"As an editor one tries one's best to be first with the news and to maximise your newspaper's impact. No one wants a boycott."
SA Communist Party secretary-general Blade Nzimande made the call while addressing the National Union of Mineworkers congress in Kempton Park.
The Brett Murray work The Spear
was on display in the Goodman Gallery in Rosebank, Johannesburg until it was vandalised by two men on Tuesday. It shows President Jacob Zuma with his genitals exposed.City Press
drew attention to the exhibition, upsetting many South Africans by publishing a picture of the painting on its website, and then refusing to withdraw it when people were offended. The newspaper argued the work represented "freedom of expression".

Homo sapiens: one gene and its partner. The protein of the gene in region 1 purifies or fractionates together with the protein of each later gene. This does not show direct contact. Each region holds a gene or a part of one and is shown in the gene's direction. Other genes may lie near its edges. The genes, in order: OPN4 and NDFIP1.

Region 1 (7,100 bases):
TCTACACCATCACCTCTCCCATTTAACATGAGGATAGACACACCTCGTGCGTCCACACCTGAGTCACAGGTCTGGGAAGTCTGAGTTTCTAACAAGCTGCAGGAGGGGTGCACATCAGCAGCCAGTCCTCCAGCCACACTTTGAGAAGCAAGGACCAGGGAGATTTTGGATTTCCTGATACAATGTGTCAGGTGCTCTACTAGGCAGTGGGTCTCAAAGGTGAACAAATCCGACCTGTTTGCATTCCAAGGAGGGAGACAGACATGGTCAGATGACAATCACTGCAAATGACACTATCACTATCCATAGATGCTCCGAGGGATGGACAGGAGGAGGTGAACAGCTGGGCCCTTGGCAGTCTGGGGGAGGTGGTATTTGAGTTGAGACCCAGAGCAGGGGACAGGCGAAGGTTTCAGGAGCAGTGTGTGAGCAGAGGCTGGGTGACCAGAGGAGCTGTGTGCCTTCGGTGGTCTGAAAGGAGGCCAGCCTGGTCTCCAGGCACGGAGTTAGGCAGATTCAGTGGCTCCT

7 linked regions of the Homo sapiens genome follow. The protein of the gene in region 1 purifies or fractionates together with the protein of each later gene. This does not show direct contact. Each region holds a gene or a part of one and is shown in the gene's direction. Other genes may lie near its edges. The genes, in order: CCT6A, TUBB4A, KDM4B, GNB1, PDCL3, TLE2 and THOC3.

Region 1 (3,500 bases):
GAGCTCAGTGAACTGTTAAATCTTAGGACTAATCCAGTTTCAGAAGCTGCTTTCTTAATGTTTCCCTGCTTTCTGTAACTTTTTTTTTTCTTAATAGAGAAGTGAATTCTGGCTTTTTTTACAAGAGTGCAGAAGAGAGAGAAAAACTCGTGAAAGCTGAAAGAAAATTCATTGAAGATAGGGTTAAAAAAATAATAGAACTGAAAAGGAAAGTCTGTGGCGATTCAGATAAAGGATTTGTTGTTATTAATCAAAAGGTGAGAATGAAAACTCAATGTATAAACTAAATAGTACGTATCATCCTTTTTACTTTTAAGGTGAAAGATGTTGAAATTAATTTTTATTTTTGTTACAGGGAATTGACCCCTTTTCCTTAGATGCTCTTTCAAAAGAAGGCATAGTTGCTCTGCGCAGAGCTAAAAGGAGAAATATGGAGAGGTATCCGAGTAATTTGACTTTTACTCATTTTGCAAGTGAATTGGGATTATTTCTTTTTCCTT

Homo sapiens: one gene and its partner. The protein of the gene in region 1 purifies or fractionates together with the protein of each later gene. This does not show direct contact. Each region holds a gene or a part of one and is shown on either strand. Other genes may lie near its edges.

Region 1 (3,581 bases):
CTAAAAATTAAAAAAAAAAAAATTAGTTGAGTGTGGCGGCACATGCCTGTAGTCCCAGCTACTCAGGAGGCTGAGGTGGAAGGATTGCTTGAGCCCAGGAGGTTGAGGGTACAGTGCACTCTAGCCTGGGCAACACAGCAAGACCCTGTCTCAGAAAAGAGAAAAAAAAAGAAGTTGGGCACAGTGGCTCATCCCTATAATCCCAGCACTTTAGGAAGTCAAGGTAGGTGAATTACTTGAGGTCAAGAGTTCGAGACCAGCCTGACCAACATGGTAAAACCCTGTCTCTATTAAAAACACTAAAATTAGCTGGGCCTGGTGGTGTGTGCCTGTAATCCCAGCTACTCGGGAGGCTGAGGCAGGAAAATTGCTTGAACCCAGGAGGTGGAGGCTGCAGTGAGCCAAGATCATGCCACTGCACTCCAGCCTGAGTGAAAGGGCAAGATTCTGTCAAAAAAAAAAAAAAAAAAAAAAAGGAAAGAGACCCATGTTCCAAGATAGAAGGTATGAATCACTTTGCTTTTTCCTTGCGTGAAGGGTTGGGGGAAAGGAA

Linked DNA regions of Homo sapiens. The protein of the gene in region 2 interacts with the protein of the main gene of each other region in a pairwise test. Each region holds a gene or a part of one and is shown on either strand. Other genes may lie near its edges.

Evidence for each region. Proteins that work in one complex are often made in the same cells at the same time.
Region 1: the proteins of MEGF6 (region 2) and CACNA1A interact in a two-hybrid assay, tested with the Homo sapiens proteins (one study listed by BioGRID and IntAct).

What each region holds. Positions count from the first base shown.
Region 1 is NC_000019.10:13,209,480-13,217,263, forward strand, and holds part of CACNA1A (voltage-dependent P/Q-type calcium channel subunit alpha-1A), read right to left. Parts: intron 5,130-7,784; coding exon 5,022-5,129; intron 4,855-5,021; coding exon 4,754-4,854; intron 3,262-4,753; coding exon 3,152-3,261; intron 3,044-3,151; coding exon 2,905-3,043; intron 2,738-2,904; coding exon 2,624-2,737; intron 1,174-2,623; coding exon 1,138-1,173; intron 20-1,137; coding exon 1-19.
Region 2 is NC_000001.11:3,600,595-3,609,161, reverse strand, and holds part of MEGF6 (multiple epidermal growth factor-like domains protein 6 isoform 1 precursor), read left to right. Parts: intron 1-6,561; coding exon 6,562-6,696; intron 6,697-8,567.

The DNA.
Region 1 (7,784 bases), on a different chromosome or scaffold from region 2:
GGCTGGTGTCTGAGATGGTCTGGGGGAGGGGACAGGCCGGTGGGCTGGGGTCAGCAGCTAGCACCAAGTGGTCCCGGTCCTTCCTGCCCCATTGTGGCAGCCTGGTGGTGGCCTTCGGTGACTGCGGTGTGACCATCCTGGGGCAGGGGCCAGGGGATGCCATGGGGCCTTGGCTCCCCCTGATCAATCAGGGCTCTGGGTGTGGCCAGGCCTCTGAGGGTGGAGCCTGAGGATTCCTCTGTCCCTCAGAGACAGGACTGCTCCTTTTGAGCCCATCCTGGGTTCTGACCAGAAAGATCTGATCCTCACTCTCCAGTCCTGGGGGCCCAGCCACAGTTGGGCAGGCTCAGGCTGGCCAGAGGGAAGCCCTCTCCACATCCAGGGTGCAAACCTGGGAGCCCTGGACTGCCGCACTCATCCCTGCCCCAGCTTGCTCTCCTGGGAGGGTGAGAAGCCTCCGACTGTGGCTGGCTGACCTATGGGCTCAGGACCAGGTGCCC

Haffajee said she had known Nzimande for many years and had always thought of him as a "man of ideas who loves to debate".
"He is someone you can sit with and talk to, which is why what he said makes me very sad."
She said Nzimande was a powerful person and, in the current economic climate, it was tough for any newspaper to deal with a boycott.
In a speech to the NUM, Nzimande said: "Human dignity, especially black dignity, must be respected in this country."
via I-Net BridgeFor more: